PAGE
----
Insights & Advice


What happens to your pet after your death?

If you are one of the 70% of the population that considers their pet a member of the family, you should review your estate planning documents. Otherwise, there is a good chance your pet will either end up in the pound, or worse.

This hits close to home for many of us. If my wife and I were to die, for example, who would take care of our chocolate lab, Titus? There are few people who we would trust to take care of him. Compounding the problem is the fact that he is eight years old and suffers from arthritis. I discovered that simply putting some instructions in a will was neither legally binding nor particularly useful. Unless we do something different, Titus could be condemned to imprisonment and a life without love.

You must understand that legally a dog, cat, horse or any other kind of pet is not considered a human being. They are considered your property. As such, Titus is our “property” and the law states that you can’t leave property to a piece of property.

Therefore (until recently and only in some states) your pet can’t be a beneficiary in a will. Your instructions within a will are not enforceable. I might state that Bri (our dog whisperer) gets Titus in the event we pass, but a will cannot instruct Bri to care for the dog, take him to the vets, etc.  Don’t forget, too, that your will is not enacted immediately. All wills have a waiting period, sometimes months, even longer if it is contested.  Who is going to care for your pet in the meantime?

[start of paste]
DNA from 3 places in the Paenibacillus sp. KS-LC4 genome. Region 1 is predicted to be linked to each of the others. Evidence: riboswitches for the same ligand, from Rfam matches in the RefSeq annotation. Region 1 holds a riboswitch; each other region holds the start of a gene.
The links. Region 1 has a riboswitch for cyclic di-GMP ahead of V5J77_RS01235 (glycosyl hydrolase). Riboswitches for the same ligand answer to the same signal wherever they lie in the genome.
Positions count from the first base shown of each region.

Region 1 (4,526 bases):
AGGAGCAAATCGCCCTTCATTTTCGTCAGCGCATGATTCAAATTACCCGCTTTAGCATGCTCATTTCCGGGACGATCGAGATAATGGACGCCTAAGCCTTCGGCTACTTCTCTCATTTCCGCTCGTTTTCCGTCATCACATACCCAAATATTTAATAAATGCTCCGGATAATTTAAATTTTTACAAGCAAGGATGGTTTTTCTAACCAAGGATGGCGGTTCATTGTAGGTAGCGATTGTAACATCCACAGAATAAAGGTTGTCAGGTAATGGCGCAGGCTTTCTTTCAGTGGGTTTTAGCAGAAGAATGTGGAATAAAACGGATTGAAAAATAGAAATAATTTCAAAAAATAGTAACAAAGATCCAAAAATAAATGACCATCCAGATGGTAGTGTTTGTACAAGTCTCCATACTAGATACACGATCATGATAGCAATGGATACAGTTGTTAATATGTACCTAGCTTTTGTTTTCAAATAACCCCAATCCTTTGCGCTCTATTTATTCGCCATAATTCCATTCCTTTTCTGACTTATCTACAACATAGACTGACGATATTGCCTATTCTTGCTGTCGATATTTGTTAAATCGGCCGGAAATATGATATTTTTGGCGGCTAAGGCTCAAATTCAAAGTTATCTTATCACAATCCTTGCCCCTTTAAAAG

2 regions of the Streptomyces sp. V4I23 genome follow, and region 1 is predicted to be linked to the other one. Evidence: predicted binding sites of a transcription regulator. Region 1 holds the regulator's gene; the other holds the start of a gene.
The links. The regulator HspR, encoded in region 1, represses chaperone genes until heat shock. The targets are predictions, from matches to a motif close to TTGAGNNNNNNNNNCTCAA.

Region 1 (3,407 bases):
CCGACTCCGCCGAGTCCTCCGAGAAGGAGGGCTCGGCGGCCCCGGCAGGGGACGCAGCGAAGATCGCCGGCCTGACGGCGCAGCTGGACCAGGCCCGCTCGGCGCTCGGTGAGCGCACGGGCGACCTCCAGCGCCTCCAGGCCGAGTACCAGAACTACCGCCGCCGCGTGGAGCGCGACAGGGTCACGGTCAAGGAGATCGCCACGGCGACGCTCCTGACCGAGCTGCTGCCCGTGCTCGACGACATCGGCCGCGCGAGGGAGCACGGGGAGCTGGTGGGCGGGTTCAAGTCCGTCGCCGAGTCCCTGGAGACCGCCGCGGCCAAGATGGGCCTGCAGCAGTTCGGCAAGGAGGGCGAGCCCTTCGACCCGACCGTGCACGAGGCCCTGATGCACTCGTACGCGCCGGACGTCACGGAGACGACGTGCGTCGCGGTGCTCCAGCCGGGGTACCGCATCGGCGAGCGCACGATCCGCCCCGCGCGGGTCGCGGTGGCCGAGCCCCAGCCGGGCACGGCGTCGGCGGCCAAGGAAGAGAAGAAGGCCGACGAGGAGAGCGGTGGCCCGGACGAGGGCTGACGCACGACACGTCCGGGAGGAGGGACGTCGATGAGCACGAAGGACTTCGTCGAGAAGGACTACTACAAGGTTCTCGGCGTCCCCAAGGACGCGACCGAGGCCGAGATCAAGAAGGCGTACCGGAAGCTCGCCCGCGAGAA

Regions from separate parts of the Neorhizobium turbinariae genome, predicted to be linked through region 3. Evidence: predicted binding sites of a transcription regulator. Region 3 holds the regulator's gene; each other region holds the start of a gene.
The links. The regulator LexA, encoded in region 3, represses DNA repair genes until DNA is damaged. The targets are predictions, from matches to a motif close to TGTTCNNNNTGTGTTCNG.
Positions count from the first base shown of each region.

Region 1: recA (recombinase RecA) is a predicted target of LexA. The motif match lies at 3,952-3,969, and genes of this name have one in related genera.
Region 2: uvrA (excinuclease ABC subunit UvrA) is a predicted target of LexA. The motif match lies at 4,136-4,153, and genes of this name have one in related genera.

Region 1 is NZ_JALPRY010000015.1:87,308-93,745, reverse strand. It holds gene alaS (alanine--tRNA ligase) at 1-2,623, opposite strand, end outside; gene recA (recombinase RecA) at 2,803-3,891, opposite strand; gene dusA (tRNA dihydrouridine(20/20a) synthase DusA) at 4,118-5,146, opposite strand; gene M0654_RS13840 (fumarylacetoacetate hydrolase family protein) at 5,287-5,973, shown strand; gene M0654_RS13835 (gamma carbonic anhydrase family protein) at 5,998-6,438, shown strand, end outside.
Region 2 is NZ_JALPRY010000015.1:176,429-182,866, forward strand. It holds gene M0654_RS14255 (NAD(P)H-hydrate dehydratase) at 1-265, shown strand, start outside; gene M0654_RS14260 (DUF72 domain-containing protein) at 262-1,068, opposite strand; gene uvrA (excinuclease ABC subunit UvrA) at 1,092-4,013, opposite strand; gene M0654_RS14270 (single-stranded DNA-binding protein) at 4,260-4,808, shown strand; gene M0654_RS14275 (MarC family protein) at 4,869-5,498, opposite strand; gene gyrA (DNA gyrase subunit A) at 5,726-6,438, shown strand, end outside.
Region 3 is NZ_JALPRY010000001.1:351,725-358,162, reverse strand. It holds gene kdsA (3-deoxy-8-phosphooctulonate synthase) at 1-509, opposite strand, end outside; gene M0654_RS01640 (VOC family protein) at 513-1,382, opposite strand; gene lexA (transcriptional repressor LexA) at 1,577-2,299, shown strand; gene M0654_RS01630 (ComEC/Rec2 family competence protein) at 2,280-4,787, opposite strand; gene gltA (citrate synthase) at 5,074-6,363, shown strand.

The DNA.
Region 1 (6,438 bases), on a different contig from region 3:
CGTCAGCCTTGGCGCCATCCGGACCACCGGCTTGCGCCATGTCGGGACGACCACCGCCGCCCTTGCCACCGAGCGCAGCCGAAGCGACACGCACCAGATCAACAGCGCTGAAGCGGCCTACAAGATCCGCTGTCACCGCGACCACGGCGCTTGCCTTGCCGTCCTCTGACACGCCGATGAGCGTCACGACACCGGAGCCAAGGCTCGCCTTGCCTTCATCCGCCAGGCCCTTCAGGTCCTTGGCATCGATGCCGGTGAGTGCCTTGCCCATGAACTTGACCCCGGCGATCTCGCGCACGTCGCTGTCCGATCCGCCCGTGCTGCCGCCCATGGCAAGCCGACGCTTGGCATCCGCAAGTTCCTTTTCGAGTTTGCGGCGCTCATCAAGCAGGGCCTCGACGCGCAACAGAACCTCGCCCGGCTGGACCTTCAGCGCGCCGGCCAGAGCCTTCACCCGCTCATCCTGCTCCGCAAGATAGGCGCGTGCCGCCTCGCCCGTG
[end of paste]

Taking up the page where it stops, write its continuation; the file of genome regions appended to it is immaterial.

It is also difficult in a will to disburse money to someone for your pet’s care over a pet’s lifetime since a will is a static (as opposed to an on-going) document. And changes to a will are at the court’s discretion. Do you really want some judge, who may or may not be an animal lover, deciding your pet’s fate?

You may recall the now-famous case of Leona Helmsley, who left $12 million in trust to Trouble, her white Maltese, while giving nothing to two of her four grandchildren. In 2007, a year after she died, a judge reduced the dog’s wealth by $10 million. Still, $2 million was enough for Trouble to live a life of luxury, until she died at age 12 in 2011.

In some cases, pet provisions in your will may only be “honorary.” Fortunately, forty states and the District of Columbia recognize statutory pet trusts, so that pet owners who direct someone to take care of their pet and bequest funds for its care could work through such a legal document. In the states without statutory pet protections, however, these provisions are “honorary.” That means the person who receives the funds decides whether or not to use them for your pet’s care. There is nothing to prevent that person from dumping your pet and taking a vacation with your $5,000.

The person to whom you entrusted your pet to could be a loving, caring person, but what if the person is allergic to your pet, or already has pets of their own and conflict develops between them? The person may live or move to a rental apartment or community that excludes pets. As you now realize, there is a lot to consider here.

But there are avenues you can pursue to protect your pets. There are legally enforceable documents that can guarantee an animal’s continuing care. Some statues such as the Massachusetts General Laws chapter 203E, Section 408 are relatively new. We will be discussing pet trusts in our next column with an expert attorney on the subject, Holly Rodgers.

Posted in Portfolio Advice, The Retired Advisor